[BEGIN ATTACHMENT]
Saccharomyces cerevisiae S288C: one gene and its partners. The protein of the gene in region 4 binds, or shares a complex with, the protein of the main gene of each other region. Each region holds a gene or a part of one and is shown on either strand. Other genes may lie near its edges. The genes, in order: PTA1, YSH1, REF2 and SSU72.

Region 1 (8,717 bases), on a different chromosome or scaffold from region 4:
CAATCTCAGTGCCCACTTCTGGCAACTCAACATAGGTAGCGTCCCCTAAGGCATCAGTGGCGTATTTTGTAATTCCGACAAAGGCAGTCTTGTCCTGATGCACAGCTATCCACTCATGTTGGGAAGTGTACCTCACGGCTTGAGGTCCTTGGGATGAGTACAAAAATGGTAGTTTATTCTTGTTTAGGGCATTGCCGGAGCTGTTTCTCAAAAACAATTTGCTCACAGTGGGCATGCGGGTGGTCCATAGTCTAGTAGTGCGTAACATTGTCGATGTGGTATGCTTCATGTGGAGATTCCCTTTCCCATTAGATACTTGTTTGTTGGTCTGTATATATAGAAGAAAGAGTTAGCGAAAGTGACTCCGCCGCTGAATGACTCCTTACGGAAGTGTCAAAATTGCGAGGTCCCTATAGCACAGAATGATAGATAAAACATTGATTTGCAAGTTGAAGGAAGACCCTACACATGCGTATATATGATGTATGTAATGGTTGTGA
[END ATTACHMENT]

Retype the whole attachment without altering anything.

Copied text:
Saccharomyces cerevisiae S288C: one gene and its partners. The protein of the gene in region 4 binds, or shares a complex with, the protein of the main gene of each other region. Each region holds a gene or a part of one and is shown on either strand. Other genes may lie near its edges. The genes, in order: PTA1, YSH1, REF2 and SSU72.

Region 1 (8,717 bases), on a different chromosome or scaffold from region 4:
CAATCTCAGTGCCCACTTCTGGCAACTCAACATAGGTAGCGTCCCCTAAGGCATCAGTGGCGTATTTTGTAATTCCGACAAAGGCAGTCTTGTCCTGATGCACAGCTATCCACTCATGTTGGGAAGTGTACCTCACGGCTTGAGGTCCTTGGGATGAGTACAAAAATGGTAGTTTATTCTTGTTTAGGGCATTGCCGGAGCTGTTTCTCAAAAACAATTTGCTCACAGTGGGCATGCGGGTGGTCCATAGTCTAGTAGTGCGTAACATTGTCGATGTGGTATGCTTCATGTGGAGATTCCCTTTCCCATTAGATACTTGTTTGTTGGTCTGTATATATAGAAGAAAGAGTTAGCGAAAGTGACTCCGCCGCTGAATGACTCCTTACGGAAGTGTCAAAATTGCGAGGTCCCTATAGCACAGAATGATAGATAAAACATTGATTTGCAAGTTGAAGGAAGACCCTACACATGCGTATATATGATGTATGTAATGGTTGTGA